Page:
‘It is not known whether Don Juan was ever a real person. All we do know is that the Don Juan type did exist once and as a result it is clear that he also exists today and always will. I have therefore allowed myself to describe a Don Juan of our time because our own time is always closer to us. It would appear that this Don Juan already belongs to the past as he died during the great inflation of 1919–23, in a time when in the most banal sense of the word, all values have shifted. It is, however, as I have said, a time which only appears to be past, as, viewed from a rather loftier perspective, we always live in inflationary times and there is no prospect of them ending. It is typical of our times how each individual changes in his innermost being as a result of the disasters which affect everyone. So Don Juan comes back from the war and imagines he is a different person. Yet he remains who he is. He cannot be any different. He will not escape from the ladies. […]
So what drives the women towards Don Juan? It is not only male sexuality, whose strongest representative he doubtless is, but it is the especially heartfelt and entirely distinct metaphysical bond of this sexuality, whose effects women cannot evade. Don Juan is always searching for completion, for something which does not exist on earth. And the women want to prove to him and to themselves over and over again that he can find everything he’s looking for on earth. The women’s misfortune is that they have an earthly horizon – only when they sense to their horror that he is not looking for life but longing for something beyond death, do they recoil from him. Don Juan’s tragic guilt is that he repeatedly forgets or even despises his own desire and he therefore becomes the cynical victim of its effects, but not without mourning.’ (Ödön von Horváth, foreword to Don Juan Comes Back From the War)
Ödön von Horváth was born on 9th December 1901 in Fiume, now known as Rijeka in Croatia. Regarding his origins he wrote:
‘You ask about my homeland, my answer is: I was born in Fiume, grew up in Belgrade, Budapest, Pressburg (Bratislava), Vienna and Munich and have a Hungarian passport – but I don’t know a “homeland?” I’m a typical old Austro-Hungarian mixture: Magyar, Croatian, German, Czech – my name is Magyar, my mother tongue is German. I speak German far better than anything else, only write in German now, so I am a part of German culture, the German people. Although: the concept of a “fatherland”, a nationalist fake, is foreign to me. My fatherland is the people’.
In 1919 Horváth studied German language and theatre in Munich. In 1920 he began to write. In 1924 his father bought a house in Murnau, where Horváth lives in between his visits to Berlin. The Bellevue appeared in 1926. With The Mountain Railway he experienced his first success in Berlin. This was followed by Sladek in 1929 where Horváth turned against the growing tide of National Socialism and his first novel Thirty-six Hours. The novel The Eternal Bourgeois appeared in 1930. In 1931 Horváth was awarded the Kleist Prize and Tales From the Vienna Woods was premiered. Following a bar fight at the Gasthof Kirchmeir in Murnau between members of the social democratic Reichsbanner and the Nazis, he testified as a witness against the National Socialists. In 1932 he wrote Faith, Hope and Charity and Casimir and Caroline. In 1933 there were altercations with the Nazis at the Hotel Post in Murnau. After the SA searched his parents’ house in Murnau, he emigrated from Germany first to Austria and his plays were banned. In 1934 he returned to Berlin and applied successfully to join the Nazi’s Association of German Writers. In 1935 Horváth was reported by Murnau police to be a ‘nationally seditious fugitive’. He moved to Vienna. While visiting his parents in 1936 he was ordered to leave Germany within 24 hours. He returned to Austria. In 1938, after the Germans marched into Austria, Horváth escaped to Budapest and following stays in Fiume, Teplice, Prague, Milan, Zurich, Brussels and Amsterdam he went to Paris in May 1938, where he was killed on 1st June 1938 during a storm by the branch of a falling tree opposite the Théâtre Marigny on the Champs-Élysées.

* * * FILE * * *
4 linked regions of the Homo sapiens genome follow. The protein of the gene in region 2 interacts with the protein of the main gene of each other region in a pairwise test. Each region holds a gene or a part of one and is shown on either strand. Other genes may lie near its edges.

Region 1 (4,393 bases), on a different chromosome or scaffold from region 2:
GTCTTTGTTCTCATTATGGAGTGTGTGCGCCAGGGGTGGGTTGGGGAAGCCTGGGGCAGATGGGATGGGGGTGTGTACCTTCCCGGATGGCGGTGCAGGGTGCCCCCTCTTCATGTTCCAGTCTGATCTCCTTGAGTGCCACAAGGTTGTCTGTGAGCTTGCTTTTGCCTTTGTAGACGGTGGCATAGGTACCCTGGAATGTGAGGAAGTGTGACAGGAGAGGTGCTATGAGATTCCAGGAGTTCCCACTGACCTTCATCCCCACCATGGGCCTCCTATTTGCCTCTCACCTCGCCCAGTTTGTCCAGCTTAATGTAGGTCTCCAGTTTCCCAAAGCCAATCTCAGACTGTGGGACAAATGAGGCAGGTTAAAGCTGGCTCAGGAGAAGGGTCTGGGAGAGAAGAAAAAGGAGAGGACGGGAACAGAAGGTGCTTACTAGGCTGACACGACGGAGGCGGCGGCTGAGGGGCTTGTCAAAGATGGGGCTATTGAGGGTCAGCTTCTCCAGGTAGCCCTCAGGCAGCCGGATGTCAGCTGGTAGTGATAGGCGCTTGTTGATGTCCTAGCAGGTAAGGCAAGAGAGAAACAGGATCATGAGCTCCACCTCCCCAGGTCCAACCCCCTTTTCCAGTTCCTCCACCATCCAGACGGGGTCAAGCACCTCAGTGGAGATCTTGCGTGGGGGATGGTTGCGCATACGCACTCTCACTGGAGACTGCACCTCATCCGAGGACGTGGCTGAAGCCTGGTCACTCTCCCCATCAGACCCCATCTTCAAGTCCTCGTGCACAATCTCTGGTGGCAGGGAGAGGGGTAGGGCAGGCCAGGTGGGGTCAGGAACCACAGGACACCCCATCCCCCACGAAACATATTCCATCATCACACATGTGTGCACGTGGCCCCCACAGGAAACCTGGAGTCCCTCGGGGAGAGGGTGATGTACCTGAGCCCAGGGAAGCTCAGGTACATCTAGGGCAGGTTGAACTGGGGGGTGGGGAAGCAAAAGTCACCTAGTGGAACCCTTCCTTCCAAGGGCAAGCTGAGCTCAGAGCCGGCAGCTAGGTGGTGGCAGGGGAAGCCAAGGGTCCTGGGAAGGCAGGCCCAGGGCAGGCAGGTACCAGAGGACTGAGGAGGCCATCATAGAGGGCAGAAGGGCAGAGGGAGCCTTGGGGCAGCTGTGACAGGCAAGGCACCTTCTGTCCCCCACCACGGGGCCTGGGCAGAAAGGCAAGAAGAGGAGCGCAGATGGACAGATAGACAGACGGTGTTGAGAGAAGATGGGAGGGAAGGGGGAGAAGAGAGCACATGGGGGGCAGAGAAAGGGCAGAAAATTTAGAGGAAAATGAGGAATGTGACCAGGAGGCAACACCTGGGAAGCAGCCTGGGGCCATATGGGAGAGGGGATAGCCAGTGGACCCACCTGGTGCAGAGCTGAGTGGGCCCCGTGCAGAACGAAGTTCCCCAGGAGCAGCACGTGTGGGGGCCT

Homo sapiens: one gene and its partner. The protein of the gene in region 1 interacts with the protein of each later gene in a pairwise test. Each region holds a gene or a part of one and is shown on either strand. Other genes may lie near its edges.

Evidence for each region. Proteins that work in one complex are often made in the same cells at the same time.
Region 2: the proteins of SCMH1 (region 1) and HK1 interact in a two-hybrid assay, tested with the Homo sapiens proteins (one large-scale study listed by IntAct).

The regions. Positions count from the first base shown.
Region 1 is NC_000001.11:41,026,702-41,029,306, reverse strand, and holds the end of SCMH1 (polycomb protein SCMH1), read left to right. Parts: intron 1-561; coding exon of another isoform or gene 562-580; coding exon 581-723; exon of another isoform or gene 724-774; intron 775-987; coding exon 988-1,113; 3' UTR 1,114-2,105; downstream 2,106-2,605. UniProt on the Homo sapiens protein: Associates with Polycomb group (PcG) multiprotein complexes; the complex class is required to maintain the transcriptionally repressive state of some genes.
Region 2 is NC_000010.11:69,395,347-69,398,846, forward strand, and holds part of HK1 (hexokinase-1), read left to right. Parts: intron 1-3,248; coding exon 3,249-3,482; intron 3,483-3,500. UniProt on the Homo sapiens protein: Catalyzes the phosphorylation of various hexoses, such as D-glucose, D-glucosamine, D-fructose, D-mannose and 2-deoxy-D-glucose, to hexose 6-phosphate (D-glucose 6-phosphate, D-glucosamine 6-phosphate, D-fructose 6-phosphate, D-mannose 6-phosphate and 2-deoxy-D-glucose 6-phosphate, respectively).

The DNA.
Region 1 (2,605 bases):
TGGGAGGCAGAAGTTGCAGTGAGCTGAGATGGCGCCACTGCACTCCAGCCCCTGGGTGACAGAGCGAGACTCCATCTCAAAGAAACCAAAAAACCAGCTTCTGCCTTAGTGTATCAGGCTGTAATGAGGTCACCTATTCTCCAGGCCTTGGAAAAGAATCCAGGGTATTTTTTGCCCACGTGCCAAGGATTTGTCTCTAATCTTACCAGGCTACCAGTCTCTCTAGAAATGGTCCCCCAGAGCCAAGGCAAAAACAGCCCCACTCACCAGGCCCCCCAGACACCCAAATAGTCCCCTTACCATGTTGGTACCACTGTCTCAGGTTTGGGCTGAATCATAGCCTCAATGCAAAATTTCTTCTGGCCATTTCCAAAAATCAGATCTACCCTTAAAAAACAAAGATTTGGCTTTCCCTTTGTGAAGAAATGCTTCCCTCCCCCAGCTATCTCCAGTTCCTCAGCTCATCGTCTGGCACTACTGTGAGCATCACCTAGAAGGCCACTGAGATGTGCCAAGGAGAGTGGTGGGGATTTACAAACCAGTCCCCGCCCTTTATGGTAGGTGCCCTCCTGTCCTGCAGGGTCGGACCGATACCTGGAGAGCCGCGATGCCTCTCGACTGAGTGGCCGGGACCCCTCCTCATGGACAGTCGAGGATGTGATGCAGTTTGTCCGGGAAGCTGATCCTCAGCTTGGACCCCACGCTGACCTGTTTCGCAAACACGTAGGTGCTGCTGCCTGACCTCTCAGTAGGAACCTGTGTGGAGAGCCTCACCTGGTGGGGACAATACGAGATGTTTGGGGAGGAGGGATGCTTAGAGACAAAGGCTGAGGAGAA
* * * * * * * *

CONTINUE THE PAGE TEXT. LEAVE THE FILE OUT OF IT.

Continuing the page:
His most important plays after 1932 were: A Stranger From the Seine, Don Juan Comes Back From the War, Figaro’s Divorce, Judgement Day. In 1937 and 1938 he wrote the novels Youth Without God and A Child of our Time and worked on an unfinished novel Adieu Europa.
The director and stage designer Andreas Kriegenburg is a true theatrical visionary, an artist who creates drama out of remarkable and original images. Yet there is no single identifiable Kriegenburg style – his output his highly diverse, with the visual vocabulary for each production being chosen to fit the material. His theatrical origins are modest and practical; he began working in the theatre as a stage hand and carpenter before becoming a director and then designing his own productions. Nevertheless he achieved success very early, first coming to prominence at the age of 27 when his production of Woyzeck for the Volksbühne Berlin, was invited to the 1991 Theatertreffen. He was responsible for one of the earliest and most influential adaptations of a film script for the German stage in the 90s, I Hired a Contract Killer by Aki Kaurismäki for the Staatstheater Hannover. At around the same time he began a longterm collaboration with the playwright Dea Loher, staging twelve world premieres in Hannover, Munich, Hamburg and Berlin. He has won both the Bavarian Theatre prize and the 3sat Prize for theatrical innovation from the Berliner Theatertreffen, to which several of his productions have been invited, most recently Kafka’s The Trial (Münchner Kammerspiele) and Dea Loher’s Thieves (Deutsches Theater, Berlin). He recently directed Wagner’s Ring des Nibelungen for the Bayerische Staatsoper.
Translated by David Tushingham